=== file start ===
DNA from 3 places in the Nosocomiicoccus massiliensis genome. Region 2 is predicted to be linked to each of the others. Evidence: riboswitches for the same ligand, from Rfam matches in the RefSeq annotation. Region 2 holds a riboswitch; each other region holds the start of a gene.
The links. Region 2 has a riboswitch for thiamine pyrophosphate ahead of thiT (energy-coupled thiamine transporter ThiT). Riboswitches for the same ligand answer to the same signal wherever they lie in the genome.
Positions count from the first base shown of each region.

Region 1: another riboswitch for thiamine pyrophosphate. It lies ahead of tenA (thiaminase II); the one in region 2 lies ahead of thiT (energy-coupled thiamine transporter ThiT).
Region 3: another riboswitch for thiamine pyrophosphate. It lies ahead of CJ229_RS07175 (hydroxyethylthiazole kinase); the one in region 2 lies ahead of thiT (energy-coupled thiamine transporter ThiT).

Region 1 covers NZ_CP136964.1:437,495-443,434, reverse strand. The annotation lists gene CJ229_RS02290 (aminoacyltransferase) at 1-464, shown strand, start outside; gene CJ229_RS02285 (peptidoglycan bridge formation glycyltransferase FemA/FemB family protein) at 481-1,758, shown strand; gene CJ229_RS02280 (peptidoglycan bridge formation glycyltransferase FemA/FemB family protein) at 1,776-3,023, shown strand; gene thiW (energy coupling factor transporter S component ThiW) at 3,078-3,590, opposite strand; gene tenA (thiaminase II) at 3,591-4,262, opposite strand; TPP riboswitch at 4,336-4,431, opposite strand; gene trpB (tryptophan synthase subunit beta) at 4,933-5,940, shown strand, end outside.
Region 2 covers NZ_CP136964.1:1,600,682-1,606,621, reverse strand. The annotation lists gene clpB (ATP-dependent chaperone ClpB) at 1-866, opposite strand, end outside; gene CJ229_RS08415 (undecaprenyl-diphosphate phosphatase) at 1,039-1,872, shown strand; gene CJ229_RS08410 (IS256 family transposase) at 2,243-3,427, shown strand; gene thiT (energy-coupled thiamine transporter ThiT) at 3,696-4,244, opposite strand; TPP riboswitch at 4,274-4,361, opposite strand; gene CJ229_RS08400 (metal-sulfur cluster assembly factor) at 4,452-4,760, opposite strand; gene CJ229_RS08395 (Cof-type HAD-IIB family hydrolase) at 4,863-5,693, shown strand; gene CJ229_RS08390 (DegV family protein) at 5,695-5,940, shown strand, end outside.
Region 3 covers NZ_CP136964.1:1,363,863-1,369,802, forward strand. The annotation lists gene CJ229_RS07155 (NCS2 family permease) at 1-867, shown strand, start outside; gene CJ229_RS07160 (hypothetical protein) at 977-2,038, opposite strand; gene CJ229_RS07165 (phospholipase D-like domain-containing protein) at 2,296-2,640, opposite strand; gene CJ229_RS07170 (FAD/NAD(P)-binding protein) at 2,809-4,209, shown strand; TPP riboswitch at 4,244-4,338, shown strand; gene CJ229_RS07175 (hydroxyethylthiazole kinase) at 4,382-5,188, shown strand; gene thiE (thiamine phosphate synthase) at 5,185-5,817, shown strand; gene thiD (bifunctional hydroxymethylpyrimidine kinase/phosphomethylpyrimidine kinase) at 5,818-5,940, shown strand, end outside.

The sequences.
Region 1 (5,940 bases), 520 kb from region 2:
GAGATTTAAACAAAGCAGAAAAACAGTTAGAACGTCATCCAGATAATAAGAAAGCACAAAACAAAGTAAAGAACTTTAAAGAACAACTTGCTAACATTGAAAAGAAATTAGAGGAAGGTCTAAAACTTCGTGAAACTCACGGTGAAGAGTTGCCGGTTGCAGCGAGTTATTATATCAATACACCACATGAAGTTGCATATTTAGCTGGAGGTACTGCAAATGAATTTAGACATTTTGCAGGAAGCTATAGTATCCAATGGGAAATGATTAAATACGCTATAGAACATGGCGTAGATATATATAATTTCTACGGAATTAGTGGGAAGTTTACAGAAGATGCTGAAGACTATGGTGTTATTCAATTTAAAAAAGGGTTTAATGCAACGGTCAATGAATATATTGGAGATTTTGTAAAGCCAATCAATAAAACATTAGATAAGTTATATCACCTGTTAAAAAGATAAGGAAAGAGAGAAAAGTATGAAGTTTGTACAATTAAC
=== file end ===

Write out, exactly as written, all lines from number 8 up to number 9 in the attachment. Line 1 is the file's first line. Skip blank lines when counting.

Region 3 covers NZ_CP136964.1:1,363,863-1,369,802, forward strand. The annotation lists gene CJ229_RS07155 (NCS2 family permease) at 1-867, shown strand, start outside; gene CJ229_RS07160 (hypothetical protein) at 977-2,038, opposite strand; gene CJ229_RS07165 (phospholipase D-like domain-containing protein) at 2,296-2,640, opposite strand; gene CJ229_RS07170 (FAD/NAD(P)-binding protein) at 2,809-4,209, shown strand; TPP riboswitch at 4,244-4,338, shown strand; gene CJ229_RS07175 (hydroxyethylthiazole kinase) at 4,382-5,188, shown strand; gene thiE (thiamine phosphate synthase) at 5,185-5,817, shown strand; gene thiD (bifunctional hydroxymethylpyrimidine kinase/phosphomethylpyrimidine kinase) at 5,818-5,940, shown strand, end outside.

The sequences.